In hockey they call it “redirection.” It is what happens when an offensive player positions himself right in front of the opposing team’s goalie. Another offensive player, who skates much farther away from the net, takes a slapshot directly at the goalie. As the puck zooms toward the goal, the redirecting player lifts his stick and tries to deflect it past the goaltender. He does not want to get in the way. He does not want to block the puck. He simply tries to give it a slight touch, just enough to change the course of the shot past the goalie and (hopefully) into the back of the net. When done well, it is almost impossible to stop.
“Redirection” came to mind when I considered the appointed Gospel reading. This Sunday’s Gospel is from the beginning of Mark, which is, “The beginning of the Gospel of Jesus Christ, the Son of God” (verse 1). The reader knows right away that we are going to focus on Jesus. But after this opening non-sentence, Mark turns away from the primary subject of the book in order to provide some context. He points back to Isaiah, who points forward to the Baptizer.
John plays the role of middleman in God’s plan of salvation. He is the preparer, the precursor, the pointer. He is the last of the prophets in the old covenant. Yet, he lived to see the One to whom all of them were pointing. John shows up every year during Advent. As a friend of mine likes to say, you have to get through John to get to Jesus.
John’s part in the story is important, but not because of anything particularly special about him. This becomes clear as the text unfolds. After identifying John as the voice of one crying, Mark tells us about John’s ministry in the wilderness. Unlike Luke, who gives us John’s backstory, Mark simply says he “appeared” (more literally, he “was”) in the wilderness baptizing and preaching. But John’s baptizing and preaching was not the end. It was a means. It was the means by which people were being prepared to encounter Jesus, which suggests that too much attention to John’s person (or appearance, or diet) might not be the best way to go for this sermon.
Instead, you might think of (and describe) John as a “redirector.” He redirects our attention toward Jesus. This begs the question: What does he redirect away from? You could take this in a number of different directions in a sermon.
One option would be to follow John’s redirection away from himself. Notice this was the very first thing John preached. “After me comes He who is mightier than I, the strap of whose sandals I am not worthy to stoop down and untie.” John was gathering a lot of attention. “All the country of Judea” and “all Jerusalem” were going out to see him. But he would not let them focus on him. He redirected their attention away from himself to Jesus. It is possible your hearers need to be redirected away from themselves, too. We all tend to focus on ourselves too much. Perhaps this is even more prominent during the month of December as we have much to accomplish.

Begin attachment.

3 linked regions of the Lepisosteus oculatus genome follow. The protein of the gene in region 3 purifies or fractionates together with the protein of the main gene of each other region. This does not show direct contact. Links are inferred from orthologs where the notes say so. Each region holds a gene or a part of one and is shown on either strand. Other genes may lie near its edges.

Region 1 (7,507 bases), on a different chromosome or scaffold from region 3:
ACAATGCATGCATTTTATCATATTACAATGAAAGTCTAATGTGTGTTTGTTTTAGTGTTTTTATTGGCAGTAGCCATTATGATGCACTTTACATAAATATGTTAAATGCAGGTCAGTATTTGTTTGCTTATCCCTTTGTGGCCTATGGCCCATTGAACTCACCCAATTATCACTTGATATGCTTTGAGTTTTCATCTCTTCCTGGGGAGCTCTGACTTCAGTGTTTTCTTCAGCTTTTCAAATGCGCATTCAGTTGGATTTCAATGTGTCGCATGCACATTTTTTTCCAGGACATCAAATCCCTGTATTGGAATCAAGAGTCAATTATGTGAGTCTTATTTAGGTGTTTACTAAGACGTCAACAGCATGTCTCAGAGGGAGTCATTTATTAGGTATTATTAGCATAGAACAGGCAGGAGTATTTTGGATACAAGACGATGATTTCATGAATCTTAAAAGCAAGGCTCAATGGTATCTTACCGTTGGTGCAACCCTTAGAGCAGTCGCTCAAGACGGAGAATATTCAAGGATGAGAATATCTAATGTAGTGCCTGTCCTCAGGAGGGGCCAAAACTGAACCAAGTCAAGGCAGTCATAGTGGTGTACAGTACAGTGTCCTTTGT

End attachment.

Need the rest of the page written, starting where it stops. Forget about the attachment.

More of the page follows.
But he would not let them focus on him. He redirected their attention away from himself to Jesus.
Another option would be to follow John’s redirection away from sin. The people came to see him “confessing their sin.” It is possible your hearers need to be redirected away from their sin, too. Perhaps it is guilt from their sin (real or perceived) that is consuming their attention. Some feel guilty for being unable to provide the storybook Christmas for their children. Others feel guilty for contributing to the family dysfunction which comes to the surface every year around this time. Still others feel a general sense of guilt for failures old or new. If this seems to be a problem for your congregation, the promise of forgiveness is a direction away from guilt toward a clean conscience.
A third option would be to draw on your surrounding culture and redirect away from anything that may cloud this season of expectation. Perhaps your people are (overly) focused on national politics, or local neighborhood issues, or a congregational controversy.
Once you decide what to redirect your hearers away from, it should be easy to identify what to direct them towards. Jesus is always the right answer here. Proclaiming His promises of forgiveness, life, and salvation is always your primary job. With this text, you might proclaim the promises of Jesus with a Holy Spirit accent. He baptizes us with the Holy Spirit, which reminds us how Jesus and the Spirit work hand in hand. The work of one of my colleagues at Concordia Seminary might be helpful here. Leo Sanchez has explored the nature and the implications of Jesus’ cooperative work with the Spirit in substantive and accessible ways. Here is a short introduction to his area of study. Here is a video that explores it more fully.
With Jesus’ baptizing with the Spirit in mind, you could emphasize the Spirit’s work of creating faith in Jesus. Or, you could highlight the Spirit uniting your people to other believers and members of the Body of Christ. Or, you could explore how the Spirit sculpts the Christian life using one of the prominent biblical metaphors for the work of the Spirit (for this, you might check out Sanchez’s recent book, “Sculptor Spirit”).
Mark reminds us in this text that John was a redirection specialist. Come to think of it, so are you.
Concordia Theology-Various helps from Concordia Seminary in St. Louis, MO to assist you in preaching Mark 1:1-8.
Text Week-A treasury of resources from various traditions to help you preach Mark 1:1-8.
Lectionary Kick-Start-Check out this fantastic podcast from Craft of Preaching authors Peter Nafzger and David Schmitt as they dig into the texts for this Sunday!
Lectionary Podcast-Dr. Peter Scaer of Concordia Theological Seminary in Ft. Wayne, IN walks us through Mark 1:1-8.